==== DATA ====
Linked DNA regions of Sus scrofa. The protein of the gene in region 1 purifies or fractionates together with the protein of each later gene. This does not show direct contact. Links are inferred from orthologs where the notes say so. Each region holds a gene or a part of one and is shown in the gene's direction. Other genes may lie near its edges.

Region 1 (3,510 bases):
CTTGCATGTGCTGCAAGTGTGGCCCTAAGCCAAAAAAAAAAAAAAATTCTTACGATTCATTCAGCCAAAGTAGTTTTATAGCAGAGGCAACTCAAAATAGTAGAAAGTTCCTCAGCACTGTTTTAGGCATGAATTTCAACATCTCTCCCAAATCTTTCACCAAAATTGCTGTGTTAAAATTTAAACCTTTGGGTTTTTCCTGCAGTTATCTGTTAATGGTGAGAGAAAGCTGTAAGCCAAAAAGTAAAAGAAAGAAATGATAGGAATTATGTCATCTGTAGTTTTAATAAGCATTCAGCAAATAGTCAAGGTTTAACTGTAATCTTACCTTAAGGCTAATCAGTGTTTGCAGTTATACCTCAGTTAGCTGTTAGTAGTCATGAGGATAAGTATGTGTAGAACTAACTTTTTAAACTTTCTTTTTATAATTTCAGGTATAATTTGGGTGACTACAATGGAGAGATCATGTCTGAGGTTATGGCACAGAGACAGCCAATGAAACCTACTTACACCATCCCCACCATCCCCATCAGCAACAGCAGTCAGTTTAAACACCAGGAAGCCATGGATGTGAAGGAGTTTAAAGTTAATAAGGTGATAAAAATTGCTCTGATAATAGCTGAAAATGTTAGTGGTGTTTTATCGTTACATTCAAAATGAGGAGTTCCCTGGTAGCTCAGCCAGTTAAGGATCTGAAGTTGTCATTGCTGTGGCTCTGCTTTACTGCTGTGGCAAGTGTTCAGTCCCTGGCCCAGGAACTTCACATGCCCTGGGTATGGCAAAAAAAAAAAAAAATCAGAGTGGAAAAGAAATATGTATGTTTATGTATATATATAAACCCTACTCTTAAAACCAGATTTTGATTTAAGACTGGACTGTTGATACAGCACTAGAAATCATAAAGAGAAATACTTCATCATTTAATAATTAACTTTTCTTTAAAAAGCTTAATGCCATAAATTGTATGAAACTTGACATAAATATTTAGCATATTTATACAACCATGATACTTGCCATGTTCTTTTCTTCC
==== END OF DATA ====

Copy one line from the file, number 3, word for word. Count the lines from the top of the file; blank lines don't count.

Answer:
CTTGCATGTGCTGCAAGTGTGGCCCTAAGCCAAAAAAAAAAAAAAATTCTTACGATTCATTCAGCCAAAGTAGTTTTATAGCAGAGGCAACTCAAAATAGTAGAAAGTTCCTCAGCACTGTTTTAGGCATGAATTTCAACATCTCTCCCAAATCTTTCACCAAAATTGCTGTGTTAAAATTTAAACCTTTGGGTTTTTCCTGCAGTTATCTGTTAATGGTGAGAGAAAGCTGTAAGCCAAAAAGTAAAAGAAAGAAATGATAGGAATTATGTCATCTGTAGTTTTAATAAGCATTCAGCAAATAGTCAAGGTTTAACTGTAATCTTACCTTAAGGCTAATCAGTGTTTGCAGTTATACCTCAGTTAGCTGTTAGTAGTCATGAGGATAAGTATGTGTAGAACTAACTTTTTAAACTTTCTTTTTATAATTTCAGGTATAATTTGGGTGACTACAATGGAGAGATCATGTCTGAGGTTATGGCACAGAGACAGCCAATGAAACCTACTTACACCATCCCCACCATCCCCATCAGCAACAGCAGTCAGTTTAAACACCAGGAAGCCATGGATGTGAAGGAGTTTAAAGTTAATAAGGTGATAAAAATTGCTCTGATAATAGCTGAAAATGTTAGTGGTGTTTTATCGTTACATTCAAAATGAGGAGTTCCCTGGTAGCTCAGCCAGTTAAGGATCTGAAGTTGTCATTGCTGTGGCTCTGCTTTACTGCTGTGGCAAGTGTTCAGTCCCTGGCCCAGGAACTTCACATGCCCTGGGTATGGCAAAAAAAAAAAAAAATCAGAGTGGAAAAGAAATATGTATGTTTATGTATATATATAAACCCTACTCTTAAAACCAGATTTTGATTTAAGACTGGACTGTTGATACAGCACTAGAAATCATAAAGAGAAATACTTCATCATTTAATAATTAACTTTTCTTTAAAAAGCTTAATGCCATAAATTGTATGAAACTTGACATAAATATTTAGCATATTTATACAACCATGATACTTGCCATGTTCTTTTCTTCC